New health insurance plan aimed at cutting costs is headed to Colorado governor’s desk
A Colorado bill aimed at lowering the cost of health insurance is through the Colorado legislature and on to the governor, who has indicated it’s a top priority for his office.
HB21-1232 was supposed to be a full public option — that is, the state offered an insurance plan — but that fell by the wayside during negotiations. What received final approval Monday night in the Colorado House went through several changes.
Under the bill, the state will require insurers to offer the Colorado Health Benefit Option by Jan. 1, 2023, in all 64 counties. It’ll be available for the individual and small group marketplaces, which cover about 15% of Coloradans, and by 2025, its premiums will have to be 15% less than the rates insurers offered in 2021 (adjusted for medical inflation). It will also set benchmarks for the types of care covered under the plan, including pediatric care and other essential benefits.
Bill sponsors hope the measure will get more uninsured people to buy insurance.
“At the end of the day, we have created a ‘Colorado Option,’ which means it is available to every Coloradan who wants to buy it, it’s going to be affordable and it’s going to be quality,” Avon Democratic Rep. Dylan Roberts said. “And no longer we subject just to what insurance companies want to offer and where they want to offer it — we are recognizing that every resident of Colorado deserves access to an affordable insurance plan.”
Health care lobbyists spent a record amount of money opposing the bill, saying the cost-cutting would hurt the industry financially — particularly smaller hospitals. And negotiations between lawmakers and health industry representatives like the Colorado Hospital Association and the Colorado Medical Society were fairly constant throughout the legislative session.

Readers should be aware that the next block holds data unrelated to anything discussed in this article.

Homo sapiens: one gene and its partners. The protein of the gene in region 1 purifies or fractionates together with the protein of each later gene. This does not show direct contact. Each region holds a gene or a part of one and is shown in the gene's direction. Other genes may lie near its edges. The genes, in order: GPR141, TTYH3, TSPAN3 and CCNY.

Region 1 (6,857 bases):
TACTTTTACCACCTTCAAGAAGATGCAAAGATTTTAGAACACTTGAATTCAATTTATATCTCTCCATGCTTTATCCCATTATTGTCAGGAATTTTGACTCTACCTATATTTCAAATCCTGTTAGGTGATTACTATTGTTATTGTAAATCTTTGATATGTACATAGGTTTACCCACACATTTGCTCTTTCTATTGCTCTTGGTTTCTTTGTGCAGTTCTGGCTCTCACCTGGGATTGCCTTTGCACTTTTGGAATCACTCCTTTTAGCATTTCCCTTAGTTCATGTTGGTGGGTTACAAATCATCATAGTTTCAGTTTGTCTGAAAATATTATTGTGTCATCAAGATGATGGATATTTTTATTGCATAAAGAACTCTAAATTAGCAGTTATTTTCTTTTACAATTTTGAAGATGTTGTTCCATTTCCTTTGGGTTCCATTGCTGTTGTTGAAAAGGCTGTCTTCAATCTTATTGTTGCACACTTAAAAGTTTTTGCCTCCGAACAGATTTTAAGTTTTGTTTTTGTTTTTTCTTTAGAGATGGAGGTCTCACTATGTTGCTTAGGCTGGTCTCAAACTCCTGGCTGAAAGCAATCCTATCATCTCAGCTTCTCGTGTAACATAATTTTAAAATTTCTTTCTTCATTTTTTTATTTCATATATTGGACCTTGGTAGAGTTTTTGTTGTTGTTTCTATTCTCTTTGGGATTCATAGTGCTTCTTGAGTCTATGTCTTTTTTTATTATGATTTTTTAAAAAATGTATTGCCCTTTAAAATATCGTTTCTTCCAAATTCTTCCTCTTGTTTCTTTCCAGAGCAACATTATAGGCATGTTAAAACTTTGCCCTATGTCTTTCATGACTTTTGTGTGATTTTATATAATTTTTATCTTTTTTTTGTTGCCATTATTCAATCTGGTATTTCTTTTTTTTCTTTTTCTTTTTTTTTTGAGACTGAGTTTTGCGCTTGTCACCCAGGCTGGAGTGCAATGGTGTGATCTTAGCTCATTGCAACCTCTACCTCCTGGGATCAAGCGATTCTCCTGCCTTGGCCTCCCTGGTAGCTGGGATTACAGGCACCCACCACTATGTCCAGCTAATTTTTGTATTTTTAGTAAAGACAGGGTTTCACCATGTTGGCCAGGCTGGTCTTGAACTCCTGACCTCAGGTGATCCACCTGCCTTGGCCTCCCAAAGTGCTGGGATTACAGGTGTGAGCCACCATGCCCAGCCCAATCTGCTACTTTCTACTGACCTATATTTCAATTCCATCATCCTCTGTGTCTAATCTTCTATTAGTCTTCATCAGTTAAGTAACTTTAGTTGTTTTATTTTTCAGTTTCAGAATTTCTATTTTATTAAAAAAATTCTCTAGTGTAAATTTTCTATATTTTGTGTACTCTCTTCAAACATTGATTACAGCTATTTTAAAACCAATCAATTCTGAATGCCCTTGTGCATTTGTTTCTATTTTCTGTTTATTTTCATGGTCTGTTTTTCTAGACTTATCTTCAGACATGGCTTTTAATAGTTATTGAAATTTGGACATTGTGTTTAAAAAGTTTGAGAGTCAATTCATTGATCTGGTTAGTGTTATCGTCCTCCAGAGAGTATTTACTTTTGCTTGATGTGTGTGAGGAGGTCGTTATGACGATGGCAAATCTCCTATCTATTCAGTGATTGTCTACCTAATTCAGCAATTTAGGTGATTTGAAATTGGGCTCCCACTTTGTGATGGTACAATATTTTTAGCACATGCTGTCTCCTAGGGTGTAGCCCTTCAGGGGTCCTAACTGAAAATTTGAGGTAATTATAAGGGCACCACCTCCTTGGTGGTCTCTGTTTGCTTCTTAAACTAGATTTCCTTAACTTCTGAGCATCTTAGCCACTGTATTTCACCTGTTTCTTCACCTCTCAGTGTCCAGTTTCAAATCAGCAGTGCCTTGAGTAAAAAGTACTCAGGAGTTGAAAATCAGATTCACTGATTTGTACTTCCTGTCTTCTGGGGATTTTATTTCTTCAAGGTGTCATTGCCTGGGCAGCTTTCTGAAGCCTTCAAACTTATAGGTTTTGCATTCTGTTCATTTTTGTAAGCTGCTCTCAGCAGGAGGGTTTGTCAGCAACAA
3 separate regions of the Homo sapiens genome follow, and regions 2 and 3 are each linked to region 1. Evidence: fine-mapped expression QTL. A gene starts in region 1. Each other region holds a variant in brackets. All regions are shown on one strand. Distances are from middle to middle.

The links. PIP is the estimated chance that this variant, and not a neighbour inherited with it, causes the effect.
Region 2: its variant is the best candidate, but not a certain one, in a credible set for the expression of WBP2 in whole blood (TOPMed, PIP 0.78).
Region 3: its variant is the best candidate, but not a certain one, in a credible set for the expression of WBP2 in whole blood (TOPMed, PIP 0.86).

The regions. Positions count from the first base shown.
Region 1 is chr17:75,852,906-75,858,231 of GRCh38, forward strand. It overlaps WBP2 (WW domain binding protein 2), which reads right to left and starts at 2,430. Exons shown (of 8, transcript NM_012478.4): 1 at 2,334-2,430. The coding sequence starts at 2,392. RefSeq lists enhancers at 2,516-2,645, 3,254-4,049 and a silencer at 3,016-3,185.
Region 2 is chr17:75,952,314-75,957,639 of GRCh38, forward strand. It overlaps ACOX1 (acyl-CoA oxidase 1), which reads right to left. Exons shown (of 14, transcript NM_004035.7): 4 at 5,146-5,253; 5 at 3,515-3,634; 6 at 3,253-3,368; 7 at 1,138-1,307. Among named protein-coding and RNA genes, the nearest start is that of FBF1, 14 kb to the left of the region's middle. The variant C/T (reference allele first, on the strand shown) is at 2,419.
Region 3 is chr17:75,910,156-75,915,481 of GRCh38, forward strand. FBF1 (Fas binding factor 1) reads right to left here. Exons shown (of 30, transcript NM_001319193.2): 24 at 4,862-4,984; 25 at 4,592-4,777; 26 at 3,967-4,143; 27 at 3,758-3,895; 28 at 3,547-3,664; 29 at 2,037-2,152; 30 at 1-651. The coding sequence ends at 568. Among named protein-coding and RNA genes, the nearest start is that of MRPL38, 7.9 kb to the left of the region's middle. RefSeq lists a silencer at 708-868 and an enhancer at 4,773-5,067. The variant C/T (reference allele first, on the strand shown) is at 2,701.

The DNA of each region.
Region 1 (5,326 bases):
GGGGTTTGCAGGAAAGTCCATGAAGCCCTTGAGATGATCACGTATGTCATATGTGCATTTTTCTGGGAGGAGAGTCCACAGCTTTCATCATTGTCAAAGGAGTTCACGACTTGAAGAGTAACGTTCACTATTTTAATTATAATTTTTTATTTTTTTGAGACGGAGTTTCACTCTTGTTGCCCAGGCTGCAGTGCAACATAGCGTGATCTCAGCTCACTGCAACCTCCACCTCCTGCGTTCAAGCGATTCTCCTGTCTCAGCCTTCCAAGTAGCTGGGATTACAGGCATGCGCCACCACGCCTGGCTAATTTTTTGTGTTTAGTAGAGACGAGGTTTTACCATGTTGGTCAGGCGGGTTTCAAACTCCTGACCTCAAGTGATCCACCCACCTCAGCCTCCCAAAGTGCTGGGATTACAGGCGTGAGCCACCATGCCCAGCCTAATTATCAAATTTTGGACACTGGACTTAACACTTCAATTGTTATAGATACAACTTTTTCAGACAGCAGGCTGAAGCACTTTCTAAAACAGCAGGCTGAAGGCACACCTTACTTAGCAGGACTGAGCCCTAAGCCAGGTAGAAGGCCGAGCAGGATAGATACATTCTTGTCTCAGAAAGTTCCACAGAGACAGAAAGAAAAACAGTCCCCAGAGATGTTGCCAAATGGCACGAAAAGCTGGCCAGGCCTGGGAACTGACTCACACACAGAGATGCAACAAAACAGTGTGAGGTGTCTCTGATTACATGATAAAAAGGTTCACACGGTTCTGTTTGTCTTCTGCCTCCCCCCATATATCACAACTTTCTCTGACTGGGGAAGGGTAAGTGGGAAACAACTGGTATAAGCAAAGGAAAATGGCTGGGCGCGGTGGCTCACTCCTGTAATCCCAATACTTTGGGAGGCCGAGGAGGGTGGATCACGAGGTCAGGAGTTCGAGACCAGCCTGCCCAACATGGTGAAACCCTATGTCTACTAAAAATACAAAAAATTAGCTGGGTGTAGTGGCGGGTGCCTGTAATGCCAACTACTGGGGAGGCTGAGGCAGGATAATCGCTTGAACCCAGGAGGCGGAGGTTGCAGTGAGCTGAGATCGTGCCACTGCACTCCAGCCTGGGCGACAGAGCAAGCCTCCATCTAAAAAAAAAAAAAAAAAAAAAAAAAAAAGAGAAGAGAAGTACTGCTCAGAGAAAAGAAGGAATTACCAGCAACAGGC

One thing sponsors gave up was a provision that would have fined health care providers for not accepting the plan, though the state’s commissioner of insurance could still force them to if there are not enough options for people on the plan in every county.
The Colorado Association of Health Plans, which represents insurers, still is against the measure, saying there is no research or evidence to back up the premium-reduction goals. Executive Director Amanda Massey said in a statement the group will be having discussions with lawmakers “when this policy flounders.”
“The math doesn’t add up – the government cannot add costly benefits to health insurance, increase reimbursement rates to hospitals, eliminate the participation of providers, and simultaneously ask for lower health insurance rates,” she said.
Republicans also argued the bill gets government too involved in health care. GOP Sen. Jim Smallwood of Parker called it a step toward free, government-provided health care.
“I think, at this point, it’s a garden-variety rate-setting bill on hospitals that is really a political move at this time much more than it is a move of substance,” he said.
But Colorado Alliance for Health Care Options backed the bill, and Center for Health Progress Policy Manager Ranya Hetlage in a statement called it “a win for Black and brown communities, rural Coloradans, small businesses, and so many others who deserve to be able to afford health coverage and care.”
Only Washington has passed a public-private health insurance plan, though it has not been available across that state in the way Colorado Democrats are hoping to see.
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